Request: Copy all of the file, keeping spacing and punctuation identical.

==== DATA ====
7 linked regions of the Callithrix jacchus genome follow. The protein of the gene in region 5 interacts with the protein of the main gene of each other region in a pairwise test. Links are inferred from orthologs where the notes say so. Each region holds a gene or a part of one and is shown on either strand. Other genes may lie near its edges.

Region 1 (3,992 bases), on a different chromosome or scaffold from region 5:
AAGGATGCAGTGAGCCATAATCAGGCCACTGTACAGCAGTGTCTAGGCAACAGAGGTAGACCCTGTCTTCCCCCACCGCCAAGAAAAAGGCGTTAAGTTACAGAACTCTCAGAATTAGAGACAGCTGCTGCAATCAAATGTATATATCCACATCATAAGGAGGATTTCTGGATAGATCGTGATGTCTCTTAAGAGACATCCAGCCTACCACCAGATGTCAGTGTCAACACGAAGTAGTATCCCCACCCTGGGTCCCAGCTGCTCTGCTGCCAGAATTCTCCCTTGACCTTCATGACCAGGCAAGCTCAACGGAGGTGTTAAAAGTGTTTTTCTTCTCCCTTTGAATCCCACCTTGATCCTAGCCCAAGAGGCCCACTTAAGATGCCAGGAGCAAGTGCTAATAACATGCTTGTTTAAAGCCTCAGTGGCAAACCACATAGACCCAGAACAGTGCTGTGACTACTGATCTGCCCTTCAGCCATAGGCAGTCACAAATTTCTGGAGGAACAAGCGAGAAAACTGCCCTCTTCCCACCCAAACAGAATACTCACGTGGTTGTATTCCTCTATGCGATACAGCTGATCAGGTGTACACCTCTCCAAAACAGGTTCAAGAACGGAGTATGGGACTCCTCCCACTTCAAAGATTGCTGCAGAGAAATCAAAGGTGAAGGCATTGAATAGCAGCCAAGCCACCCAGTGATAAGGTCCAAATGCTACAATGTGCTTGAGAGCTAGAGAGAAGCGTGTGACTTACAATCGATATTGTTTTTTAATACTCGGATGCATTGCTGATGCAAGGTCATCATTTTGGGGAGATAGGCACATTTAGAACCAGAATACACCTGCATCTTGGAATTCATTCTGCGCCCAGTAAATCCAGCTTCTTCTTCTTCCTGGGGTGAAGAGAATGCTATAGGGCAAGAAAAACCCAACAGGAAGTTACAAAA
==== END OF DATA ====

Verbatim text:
7 linked regions of the Callithrix jacchus genome follow. The protein of the gene in region 5 interacts with the protein of the main gene of each other region in a pairwise test. Links are inferred from orthologs where the notes say so. Each region holds a gene or a part of one and is shown on either strand. Other genes may lie near its edges.

Region 1 (3,992 bases), on a different chromosome or scaffold from region 5:
AAGGATGCAGTGAGCCATAATCAGGCCACTGTACAGCAGTGTCTAGGCAACAGAGGTAGACCCTGTCTTCCCCCACCGCCAAGAAAAAGGCGTTAAGTTACAGAACTCTCAGAATTAGAGACAGCTGCTGCAATCAAATGTATATATCCACATCATAAGGAGGATTTCTGGATAGATCGTGATGTCTCTTAAGAGACATCCAGCCTACCACCAGATGTCAGTGTCAACACGAAGTAGTATCCCCACCCTGGGTCCCAGCTGCTCTGCTGCCAGAATTCTCCCTTGACCTTCATGACCAGGCAAGCTCAACGGAGGTGTTAAAAGTGTTTTTCTTCTCCCTTTGAATCCCACCTTGATCCTAGCCCAAGAGGCCCACTTAAGATGCCAGGAGCAAGTGCTAATAACATGCTTGTTTAAAGCCTCAGTGGCAAACCACATAGACCCAGAACAGTGCTGTGACTACTGATCTGCCCTTCAGCCATAGGCAGTCACAAATTTCTGGAGGAACAAGCGAGAAAACTGCCCTCTTCCCACCCAAACAGAATACTCACGTGGTTGTATTCCTCTATGCGATACAGCTGATCAGGTGTACACCTCTCCAAAACAGGTTCAAGAACGGAGTATGGGACTCCTCCCACTTCAAAGATTGCTGCAGAGAAATCAAAGGTGAAGGCATTGAATAGCAGCCAAGCCACCCAGTGATAAGGTCCAAATGCTACAATGTGCTTGAGAGCTAGAGAGAAGCGTGTGACTTACAATCGATATTGTTTTTTAATACTCGGATGCATTGCTGATGCAAGGTCATCATTTTGGGGAGATAGGCACATTTAGAACCAGAATACACCTGCATCTTGGAATTCATTCTGCGCCCAGTAAATCCAGCTTCTTCTTCTTCCTGGGGTGAAGAGAATGCTATAGGGCAAGAAAAACCCAACAGGAAGTTACAAAA